Happy spring! It’s that time of year again when high school students start to stress and realize they need to sign back up for tumbling classes. We are often asked to teach a back handspring or a back tuck within just a couple of weeks. We really hate to disappoint kids when they realize these skills take more than a couple of weeks to learn. It’s even more disappointing for them to realize just how quickly they can lose their tumbling skills without continued conditioning and practice. Despite the possible heartaches, we love getting a front-row seat to this exciting time of year and helping as many kids fulfill their dreams as possible.
High school cheerleading teams in the Indianapolis area have been very difficult to make for decades. The kids keep getting stronger and the talent keeps growing. As a cheerleading and gymnastics coach, I am often asked what the best route for a young child is if she wants to become a part of a high school cheerleading team one day.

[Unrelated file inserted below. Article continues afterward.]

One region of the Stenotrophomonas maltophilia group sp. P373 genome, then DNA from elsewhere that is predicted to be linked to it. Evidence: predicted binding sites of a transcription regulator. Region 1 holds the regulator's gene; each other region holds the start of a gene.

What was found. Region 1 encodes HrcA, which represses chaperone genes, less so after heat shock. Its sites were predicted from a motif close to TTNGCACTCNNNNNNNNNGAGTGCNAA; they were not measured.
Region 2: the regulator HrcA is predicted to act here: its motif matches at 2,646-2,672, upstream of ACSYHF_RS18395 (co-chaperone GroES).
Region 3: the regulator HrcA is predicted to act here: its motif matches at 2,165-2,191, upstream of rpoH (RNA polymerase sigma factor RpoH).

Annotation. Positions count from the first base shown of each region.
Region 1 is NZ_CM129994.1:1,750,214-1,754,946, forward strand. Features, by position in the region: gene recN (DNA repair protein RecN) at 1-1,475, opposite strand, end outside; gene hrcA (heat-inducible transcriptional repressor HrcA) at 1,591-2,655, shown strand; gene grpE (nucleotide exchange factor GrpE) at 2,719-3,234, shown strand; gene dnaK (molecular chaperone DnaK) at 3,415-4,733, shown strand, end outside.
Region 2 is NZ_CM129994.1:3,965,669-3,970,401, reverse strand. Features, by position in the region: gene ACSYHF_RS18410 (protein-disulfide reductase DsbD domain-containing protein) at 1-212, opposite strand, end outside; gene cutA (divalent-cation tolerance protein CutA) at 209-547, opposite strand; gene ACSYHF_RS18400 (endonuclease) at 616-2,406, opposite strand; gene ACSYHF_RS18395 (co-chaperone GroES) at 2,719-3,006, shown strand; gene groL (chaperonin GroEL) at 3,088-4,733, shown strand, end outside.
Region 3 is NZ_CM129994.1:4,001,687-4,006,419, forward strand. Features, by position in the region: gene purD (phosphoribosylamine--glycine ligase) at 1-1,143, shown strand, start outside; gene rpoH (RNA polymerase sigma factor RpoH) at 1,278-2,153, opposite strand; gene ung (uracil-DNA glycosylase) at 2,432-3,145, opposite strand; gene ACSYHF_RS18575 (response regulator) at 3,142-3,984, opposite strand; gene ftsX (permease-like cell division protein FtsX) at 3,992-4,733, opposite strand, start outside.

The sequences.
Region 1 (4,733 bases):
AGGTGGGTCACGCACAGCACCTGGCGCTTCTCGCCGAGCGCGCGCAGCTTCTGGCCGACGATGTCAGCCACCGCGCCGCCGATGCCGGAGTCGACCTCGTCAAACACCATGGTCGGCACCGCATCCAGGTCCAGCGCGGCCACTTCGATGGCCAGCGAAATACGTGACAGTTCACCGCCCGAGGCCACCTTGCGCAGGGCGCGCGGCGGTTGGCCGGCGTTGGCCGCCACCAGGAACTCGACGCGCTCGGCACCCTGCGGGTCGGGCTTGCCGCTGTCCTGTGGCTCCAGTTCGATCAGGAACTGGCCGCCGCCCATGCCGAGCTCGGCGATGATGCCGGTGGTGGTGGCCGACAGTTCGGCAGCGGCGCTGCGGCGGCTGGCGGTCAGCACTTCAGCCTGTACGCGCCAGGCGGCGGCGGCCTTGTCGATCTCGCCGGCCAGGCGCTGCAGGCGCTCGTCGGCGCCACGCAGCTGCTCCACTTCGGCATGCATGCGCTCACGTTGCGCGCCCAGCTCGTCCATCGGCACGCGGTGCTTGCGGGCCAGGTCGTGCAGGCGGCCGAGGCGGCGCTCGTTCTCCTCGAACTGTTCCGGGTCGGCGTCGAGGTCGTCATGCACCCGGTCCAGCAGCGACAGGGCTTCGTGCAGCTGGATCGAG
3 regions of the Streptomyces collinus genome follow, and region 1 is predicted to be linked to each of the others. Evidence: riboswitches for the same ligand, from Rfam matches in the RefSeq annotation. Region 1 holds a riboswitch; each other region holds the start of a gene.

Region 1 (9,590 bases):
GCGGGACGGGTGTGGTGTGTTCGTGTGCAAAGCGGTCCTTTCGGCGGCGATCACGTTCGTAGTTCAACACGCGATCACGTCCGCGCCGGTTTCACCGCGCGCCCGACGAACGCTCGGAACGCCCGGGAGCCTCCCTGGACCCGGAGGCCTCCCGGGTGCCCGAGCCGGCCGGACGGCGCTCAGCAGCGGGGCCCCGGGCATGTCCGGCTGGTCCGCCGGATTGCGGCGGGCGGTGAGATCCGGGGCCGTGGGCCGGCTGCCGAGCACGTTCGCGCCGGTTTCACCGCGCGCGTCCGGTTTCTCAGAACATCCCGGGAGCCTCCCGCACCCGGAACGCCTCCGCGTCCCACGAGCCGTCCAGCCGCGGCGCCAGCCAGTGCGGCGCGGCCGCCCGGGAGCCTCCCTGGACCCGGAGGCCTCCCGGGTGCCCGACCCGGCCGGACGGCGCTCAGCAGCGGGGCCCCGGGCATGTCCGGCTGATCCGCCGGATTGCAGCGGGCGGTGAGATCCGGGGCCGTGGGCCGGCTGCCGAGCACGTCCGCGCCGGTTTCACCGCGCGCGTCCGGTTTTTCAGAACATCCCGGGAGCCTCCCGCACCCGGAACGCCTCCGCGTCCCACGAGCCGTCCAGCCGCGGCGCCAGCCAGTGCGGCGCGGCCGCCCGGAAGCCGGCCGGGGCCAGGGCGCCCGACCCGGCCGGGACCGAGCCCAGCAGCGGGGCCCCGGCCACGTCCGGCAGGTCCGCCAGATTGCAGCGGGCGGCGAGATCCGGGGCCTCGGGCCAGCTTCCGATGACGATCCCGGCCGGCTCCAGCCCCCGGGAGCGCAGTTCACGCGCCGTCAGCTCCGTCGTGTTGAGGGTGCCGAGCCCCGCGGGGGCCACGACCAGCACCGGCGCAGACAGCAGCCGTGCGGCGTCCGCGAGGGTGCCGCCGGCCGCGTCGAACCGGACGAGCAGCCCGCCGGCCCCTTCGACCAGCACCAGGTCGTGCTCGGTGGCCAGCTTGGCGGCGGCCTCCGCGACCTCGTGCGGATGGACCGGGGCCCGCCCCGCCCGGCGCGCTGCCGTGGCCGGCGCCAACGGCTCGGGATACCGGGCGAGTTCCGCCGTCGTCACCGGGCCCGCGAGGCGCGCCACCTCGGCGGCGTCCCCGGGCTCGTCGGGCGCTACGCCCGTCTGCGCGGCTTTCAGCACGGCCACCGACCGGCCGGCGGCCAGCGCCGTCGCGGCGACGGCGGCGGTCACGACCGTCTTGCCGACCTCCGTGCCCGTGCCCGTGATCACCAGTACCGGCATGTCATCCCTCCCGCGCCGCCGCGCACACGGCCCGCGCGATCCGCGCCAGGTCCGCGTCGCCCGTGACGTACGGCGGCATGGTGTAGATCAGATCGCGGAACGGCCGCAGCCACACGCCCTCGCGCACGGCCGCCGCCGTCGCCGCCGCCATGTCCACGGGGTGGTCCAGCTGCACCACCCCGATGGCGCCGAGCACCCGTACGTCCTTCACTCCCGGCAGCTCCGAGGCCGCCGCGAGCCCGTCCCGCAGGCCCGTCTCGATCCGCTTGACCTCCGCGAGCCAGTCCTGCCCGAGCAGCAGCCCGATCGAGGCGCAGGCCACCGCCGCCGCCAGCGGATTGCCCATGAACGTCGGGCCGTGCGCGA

With the strong legacy of high school cheerleading in Indiana, it isn’t unreasonable to begin preparing early, even as young as 7. There are many different paths one can take within those formative years to acquire the necessary skill set to make a local high school cheerleading team. The thing these paths all have in common is a dedicated structure including skill training, strength, and flexibility.
I’m hopeful that this post can answer many parents’ questions and help avoid potential heartaches years from now.
History of High School Cheerleading in Indiana
Many High School Cheerleading Programs in Indiana offer both competitive and non-competitive options, but all programs’ first priority is to support their athletic teams in their game day functions. For most schools in the area, the competitive cheerleading teams coincide with the football season and the non-competitive options coincide with basketball season. This also works out well to allow athletes the option to all participate in All-Star Competitive Cheerleading or Gymnastics because their competitive seasons follow high school cheerleading’s competitive season.